Thursday, April 10, 2014


Just recently, Alec Baldwin declared he was quitting public life. He wrote a very revealing, detailed summary of his public life, explaining his successes and his failures, including his first wife, and their daughter. If you have time, read the 5,000 word article he published in the New York Magazine, February 24th edition.

Hey, I like him; I have blogged about him as a hero, as a guy who might be very fresh and interesting in politics -- a mayor, maybe even a governor, maybe someday he could run for president. My enthusiasm was based on his intelligence that's so evident in his acting. No matter what the character is -- bad guy, weirdo, good guy -- Alec gives the character intelligence and sensitivity. But more than the roles he's played, I loved it when Alec sat with Robert Osborne, the main host on Ted Turner's movie channel, and spoke about films -- about directing, lighting, editing, the characters, costumes, and what the film was communicating.

Baldwin was eloquent. His words helped me decide to see the film, and alerted me on what to look for in the plot.

Today, writing about him, I'm not sure what I want to say. He's never boring, but during the last few years, he has said "yes" to too many jobs, and become over-exposed. There have been too many personal stories about the Baldwin we've seen in credit card commercials -- day after day -- different styles and different scenes -- some amusing, others sort of dramatic. And while these commercials were appearing, there were promos for Baldwin's new films, and headlines -- Alec B. throwing punches, yelling, cursing, attacking paparazzi -- outrageous behavior to protect his privacy, and anything that related to a girlfriend, then his new wife, her pregnancy and the birth of their baby.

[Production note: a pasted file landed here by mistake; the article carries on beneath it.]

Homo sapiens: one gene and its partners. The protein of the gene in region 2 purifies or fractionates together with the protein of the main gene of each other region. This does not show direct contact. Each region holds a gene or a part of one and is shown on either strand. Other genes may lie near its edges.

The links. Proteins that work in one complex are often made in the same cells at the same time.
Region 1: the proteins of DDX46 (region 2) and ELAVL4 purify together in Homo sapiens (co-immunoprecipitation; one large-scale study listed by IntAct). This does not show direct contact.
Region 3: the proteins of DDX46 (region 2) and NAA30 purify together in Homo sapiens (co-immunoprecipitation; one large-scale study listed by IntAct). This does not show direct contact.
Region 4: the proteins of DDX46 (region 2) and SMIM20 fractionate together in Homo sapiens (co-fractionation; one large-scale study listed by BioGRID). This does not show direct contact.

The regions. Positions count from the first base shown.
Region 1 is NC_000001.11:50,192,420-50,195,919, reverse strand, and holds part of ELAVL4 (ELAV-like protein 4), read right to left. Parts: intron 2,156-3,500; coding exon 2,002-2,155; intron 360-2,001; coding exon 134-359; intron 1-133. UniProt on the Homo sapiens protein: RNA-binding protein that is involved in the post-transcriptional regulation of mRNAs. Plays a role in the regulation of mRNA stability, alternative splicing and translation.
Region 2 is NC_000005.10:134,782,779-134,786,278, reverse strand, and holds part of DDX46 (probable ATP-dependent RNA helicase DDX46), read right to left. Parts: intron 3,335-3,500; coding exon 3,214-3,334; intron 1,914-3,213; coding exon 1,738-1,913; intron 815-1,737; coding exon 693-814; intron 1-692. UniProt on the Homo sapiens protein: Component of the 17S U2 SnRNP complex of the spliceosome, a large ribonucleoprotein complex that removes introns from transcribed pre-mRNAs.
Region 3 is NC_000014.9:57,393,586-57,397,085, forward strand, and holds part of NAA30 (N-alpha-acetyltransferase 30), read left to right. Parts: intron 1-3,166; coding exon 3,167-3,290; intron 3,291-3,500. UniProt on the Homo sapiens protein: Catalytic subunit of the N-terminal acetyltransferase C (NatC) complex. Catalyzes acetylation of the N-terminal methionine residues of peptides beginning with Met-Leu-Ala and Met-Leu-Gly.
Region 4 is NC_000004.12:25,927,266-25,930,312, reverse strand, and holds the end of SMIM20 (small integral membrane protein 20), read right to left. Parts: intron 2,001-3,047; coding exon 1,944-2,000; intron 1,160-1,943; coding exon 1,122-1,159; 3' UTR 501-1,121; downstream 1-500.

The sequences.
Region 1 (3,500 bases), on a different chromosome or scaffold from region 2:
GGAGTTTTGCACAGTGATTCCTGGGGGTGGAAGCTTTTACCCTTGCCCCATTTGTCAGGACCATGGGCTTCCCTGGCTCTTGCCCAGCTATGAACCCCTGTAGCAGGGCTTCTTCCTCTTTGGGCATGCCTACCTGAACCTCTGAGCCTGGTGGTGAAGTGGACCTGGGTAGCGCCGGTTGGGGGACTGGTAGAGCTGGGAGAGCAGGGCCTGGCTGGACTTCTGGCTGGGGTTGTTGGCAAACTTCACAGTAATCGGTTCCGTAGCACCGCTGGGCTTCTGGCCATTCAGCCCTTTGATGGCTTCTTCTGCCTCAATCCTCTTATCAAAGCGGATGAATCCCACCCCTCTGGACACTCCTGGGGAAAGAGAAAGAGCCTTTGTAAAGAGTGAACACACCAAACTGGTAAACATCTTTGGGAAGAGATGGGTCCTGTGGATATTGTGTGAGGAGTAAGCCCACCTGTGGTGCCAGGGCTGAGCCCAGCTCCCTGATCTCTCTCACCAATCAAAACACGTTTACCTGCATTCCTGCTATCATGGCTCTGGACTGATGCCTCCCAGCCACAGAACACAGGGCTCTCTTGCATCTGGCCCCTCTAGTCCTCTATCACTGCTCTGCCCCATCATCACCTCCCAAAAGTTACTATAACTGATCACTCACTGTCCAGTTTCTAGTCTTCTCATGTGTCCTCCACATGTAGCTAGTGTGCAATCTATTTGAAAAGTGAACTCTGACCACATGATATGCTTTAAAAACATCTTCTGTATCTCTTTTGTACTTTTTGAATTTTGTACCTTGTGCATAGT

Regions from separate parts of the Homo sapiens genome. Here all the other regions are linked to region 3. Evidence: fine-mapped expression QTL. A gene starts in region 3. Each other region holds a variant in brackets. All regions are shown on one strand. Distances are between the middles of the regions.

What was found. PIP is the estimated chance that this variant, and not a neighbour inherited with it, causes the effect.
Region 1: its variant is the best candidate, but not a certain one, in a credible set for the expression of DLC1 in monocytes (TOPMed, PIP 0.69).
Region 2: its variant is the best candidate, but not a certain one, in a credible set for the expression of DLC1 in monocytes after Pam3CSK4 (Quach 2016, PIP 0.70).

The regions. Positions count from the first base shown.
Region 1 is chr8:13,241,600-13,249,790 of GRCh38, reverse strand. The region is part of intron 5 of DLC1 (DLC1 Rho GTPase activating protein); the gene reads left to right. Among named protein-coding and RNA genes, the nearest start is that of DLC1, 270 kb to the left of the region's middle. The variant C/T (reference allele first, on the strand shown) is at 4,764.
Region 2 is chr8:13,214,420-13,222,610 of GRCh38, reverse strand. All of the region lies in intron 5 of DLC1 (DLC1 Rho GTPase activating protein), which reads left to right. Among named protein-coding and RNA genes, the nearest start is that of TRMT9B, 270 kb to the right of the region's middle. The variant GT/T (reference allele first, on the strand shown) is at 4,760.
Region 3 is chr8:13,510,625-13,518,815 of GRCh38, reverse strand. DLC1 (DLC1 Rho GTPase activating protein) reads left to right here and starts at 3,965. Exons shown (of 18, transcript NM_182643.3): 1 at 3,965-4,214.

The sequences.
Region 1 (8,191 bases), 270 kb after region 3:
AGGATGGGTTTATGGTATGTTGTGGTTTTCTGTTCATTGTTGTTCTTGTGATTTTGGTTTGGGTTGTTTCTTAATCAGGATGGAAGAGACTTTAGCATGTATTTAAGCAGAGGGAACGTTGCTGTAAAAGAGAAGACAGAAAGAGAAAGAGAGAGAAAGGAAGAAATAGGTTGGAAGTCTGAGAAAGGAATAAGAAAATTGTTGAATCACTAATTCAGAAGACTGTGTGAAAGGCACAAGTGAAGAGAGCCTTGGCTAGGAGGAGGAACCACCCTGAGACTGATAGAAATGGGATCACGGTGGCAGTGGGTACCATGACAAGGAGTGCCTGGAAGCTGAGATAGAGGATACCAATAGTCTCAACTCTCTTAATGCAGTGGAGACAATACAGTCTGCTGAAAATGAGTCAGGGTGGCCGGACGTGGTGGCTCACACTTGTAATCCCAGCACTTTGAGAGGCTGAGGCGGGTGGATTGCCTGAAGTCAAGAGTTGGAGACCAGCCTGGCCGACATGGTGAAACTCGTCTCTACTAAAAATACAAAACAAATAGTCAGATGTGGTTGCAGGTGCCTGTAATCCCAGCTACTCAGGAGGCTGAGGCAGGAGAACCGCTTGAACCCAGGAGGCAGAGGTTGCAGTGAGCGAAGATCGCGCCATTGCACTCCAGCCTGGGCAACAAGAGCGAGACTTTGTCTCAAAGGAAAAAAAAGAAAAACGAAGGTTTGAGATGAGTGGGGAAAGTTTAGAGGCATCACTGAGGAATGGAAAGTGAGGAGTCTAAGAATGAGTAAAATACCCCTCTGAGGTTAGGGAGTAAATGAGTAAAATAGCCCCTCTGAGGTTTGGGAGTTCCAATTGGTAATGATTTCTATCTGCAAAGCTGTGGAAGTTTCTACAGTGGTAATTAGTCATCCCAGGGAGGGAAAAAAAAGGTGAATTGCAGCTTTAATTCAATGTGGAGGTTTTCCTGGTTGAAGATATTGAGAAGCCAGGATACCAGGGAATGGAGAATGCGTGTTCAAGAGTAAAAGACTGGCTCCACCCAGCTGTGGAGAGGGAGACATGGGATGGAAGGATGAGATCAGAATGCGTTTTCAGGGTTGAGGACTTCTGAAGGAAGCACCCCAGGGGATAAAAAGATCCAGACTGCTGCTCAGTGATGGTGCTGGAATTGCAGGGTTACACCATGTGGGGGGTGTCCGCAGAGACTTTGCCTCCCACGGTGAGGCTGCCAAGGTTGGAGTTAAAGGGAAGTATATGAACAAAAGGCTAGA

Oh boy -- this guy has no inhibitions about expressing himself. Maybe that's why he is always interesting.

Hey, Alec -- just do the next movie, and the next, but skip commercials and interviews for a while. Just let some time pass without expressing how you feel about any issues. Then, if you come out with your opinion on something, we'll listen, because you have an amazing intelligence, honesty and a wonderfully instinctive prejudice -- not against people -- against ignorance. and rules that limit people.

Try it for a month. Just shrug, and turn away like a busy star. Your busy star demeanor will fire up our curiosity and we'll be eager to hear and see whatever you say and do again.

Monday, April 7, 2014


Em admits she was jealous of Kahn, back in the days when John was rehearsing with Madeline for the musical, "On the Twentieth Century," in which they both starred.

John admits he loved Madeline's artistry and her personality. He describes how her artistic instincts inspired him.

John and Em discuss why Kahn left the show. Her operatic approach to singing and performing conflicted with what Hal Prince wanted.

Was she fired or did she quit?

Certainly Judy Kaye in the leading role delighted the critics, and Hal Prince.

Even so, both John and Em continue to admire Madeline and wish there were full-length recordings of her extraordinary performance in "On the Twentieth Century."